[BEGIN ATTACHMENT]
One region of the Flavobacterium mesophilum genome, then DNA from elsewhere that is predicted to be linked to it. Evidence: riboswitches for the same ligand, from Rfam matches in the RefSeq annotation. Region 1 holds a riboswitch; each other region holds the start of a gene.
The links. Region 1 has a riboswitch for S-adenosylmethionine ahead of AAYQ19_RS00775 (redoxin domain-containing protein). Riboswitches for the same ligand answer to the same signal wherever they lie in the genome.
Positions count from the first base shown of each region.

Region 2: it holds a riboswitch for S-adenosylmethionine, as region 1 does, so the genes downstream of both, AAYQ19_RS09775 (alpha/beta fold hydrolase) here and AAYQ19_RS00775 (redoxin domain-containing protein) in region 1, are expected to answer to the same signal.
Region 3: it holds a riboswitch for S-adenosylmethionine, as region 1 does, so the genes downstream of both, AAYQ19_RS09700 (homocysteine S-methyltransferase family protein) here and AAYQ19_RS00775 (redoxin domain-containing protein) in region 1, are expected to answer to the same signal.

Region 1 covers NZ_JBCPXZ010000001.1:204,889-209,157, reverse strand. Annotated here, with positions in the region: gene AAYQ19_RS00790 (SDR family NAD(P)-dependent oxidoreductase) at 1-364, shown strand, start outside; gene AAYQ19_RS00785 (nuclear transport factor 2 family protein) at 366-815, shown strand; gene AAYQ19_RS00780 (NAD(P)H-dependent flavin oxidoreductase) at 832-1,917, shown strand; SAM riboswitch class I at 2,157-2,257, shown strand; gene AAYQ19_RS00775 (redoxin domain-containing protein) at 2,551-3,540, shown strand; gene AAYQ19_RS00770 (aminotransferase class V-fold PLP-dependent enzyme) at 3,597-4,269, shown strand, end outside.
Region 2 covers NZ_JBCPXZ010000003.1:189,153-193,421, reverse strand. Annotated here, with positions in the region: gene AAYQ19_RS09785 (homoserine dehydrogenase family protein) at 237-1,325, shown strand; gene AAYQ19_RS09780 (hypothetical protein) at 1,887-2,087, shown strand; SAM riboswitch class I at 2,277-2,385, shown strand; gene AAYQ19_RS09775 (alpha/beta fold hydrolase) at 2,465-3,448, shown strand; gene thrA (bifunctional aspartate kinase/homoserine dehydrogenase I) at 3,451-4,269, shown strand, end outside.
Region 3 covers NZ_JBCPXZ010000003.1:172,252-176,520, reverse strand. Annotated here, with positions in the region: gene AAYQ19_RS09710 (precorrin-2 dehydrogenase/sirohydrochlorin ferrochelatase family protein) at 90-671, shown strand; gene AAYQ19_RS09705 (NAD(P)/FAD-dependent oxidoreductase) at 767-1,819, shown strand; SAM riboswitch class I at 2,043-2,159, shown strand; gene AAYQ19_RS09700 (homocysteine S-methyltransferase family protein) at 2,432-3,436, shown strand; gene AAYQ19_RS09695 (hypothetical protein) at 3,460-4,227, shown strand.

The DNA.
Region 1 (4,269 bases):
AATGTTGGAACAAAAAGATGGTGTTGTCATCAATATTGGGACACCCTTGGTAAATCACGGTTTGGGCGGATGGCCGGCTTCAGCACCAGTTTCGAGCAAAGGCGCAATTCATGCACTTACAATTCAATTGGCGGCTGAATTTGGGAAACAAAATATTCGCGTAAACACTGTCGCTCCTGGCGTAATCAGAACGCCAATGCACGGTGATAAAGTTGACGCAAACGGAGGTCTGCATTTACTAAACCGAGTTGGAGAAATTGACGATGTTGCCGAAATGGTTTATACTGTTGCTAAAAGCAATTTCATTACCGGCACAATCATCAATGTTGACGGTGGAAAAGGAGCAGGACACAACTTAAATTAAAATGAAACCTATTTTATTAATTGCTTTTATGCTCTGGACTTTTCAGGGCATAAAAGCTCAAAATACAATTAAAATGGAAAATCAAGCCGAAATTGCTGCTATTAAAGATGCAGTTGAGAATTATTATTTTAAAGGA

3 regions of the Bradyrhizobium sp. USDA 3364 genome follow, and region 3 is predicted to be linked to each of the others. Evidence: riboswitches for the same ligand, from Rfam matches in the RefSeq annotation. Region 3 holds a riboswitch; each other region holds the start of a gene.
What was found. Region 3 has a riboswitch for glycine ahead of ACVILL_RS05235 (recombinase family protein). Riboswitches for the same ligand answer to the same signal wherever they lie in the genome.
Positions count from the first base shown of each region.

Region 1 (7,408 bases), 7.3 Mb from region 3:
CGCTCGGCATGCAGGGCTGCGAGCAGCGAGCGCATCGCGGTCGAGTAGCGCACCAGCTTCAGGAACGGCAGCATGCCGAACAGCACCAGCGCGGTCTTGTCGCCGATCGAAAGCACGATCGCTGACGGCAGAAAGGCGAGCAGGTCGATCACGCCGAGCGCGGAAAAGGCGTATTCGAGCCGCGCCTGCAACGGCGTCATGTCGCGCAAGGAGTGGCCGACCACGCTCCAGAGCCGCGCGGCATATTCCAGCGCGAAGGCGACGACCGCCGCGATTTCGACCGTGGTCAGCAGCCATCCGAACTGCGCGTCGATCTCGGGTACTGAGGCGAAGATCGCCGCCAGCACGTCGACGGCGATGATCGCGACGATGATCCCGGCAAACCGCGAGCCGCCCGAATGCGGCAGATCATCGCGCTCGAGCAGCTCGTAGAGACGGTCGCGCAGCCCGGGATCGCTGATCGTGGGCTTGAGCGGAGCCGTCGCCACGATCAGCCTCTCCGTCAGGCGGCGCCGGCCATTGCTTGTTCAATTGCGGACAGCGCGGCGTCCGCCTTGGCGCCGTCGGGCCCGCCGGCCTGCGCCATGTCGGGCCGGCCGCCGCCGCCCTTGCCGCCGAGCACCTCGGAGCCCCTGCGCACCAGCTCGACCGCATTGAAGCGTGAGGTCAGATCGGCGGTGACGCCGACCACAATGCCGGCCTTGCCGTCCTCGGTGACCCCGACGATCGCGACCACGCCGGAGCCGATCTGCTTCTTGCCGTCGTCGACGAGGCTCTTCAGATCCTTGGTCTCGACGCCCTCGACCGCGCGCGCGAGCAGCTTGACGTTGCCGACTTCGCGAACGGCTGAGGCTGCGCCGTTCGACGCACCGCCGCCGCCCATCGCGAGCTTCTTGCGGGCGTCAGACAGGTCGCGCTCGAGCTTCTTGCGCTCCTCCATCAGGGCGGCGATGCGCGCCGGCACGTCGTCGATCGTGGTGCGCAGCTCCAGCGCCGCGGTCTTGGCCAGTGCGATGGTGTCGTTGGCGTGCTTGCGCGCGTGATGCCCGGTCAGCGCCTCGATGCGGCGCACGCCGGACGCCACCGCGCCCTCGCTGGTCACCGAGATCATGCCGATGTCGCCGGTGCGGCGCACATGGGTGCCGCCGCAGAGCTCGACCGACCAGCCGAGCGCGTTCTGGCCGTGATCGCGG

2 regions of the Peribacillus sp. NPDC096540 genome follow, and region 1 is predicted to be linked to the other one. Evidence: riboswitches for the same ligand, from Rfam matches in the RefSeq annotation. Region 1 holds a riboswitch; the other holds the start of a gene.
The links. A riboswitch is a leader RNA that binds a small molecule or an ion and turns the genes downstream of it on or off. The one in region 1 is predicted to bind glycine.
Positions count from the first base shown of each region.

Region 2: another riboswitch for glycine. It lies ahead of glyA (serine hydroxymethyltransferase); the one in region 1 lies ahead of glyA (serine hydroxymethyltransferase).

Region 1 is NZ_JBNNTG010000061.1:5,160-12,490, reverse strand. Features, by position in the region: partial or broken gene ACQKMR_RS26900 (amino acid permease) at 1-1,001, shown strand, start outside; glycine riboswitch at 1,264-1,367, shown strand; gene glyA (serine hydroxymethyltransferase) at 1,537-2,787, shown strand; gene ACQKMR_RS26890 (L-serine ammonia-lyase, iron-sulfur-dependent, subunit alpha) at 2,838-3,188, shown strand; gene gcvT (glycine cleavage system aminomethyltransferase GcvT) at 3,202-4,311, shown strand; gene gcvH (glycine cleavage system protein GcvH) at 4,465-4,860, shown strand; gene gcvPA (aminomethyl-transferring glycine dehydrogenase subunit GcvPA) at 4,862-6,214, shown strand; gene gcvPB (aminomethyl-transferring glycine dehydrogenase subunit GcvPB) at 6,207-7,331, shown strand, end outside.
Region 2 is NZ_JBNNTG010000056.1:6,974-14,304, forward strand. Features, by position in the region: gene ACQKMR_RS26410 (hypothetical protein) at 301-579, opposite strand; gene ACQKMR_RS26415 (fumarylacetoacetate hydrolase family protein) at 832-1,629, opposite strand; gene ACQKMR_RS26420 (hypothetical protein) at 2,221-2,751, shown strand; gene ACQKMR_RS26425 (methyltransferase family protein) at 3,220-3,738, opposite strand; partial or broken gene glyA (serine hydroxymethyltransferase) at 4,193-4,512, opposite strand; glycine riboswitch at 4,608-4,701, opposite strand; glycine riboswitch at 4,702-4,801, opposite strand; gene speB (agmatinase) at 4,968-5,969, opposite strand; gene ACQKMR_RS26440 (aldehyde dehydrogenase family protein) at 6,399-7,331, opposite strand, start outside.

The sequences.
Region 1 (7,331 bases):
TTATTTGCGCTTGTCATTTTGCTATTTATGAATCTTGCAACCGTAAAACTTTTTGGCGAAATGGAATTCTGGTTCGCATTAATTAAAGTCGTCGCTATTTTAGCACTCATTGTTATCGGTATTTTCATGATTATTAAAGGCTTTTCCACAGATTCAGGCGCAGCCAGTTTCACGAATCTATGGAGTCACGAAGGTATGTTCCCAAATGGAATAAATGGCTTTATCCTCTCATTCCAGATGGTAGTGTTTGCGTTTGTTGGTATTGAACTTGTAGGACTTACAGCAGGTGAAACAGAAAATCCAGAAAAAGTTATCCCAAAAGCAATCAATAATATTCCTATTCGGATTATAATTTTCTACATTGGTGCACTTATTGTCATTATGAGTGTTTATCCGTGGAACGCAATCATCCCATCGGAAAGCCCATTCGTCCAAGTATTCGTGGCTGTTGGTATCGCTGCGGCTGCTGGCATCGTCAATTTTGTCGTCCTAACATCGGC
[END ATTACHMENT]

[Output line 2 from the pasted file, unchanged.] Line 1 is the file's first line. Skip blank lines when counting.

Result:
The links. Region 1 has a riboswitch for S-adenosylmethionine ahead of AAYQ19_RS00775 (redoxin domain-containing protein). Riboswitches for the same ligand answer to the same signal wherever they lie in the genome.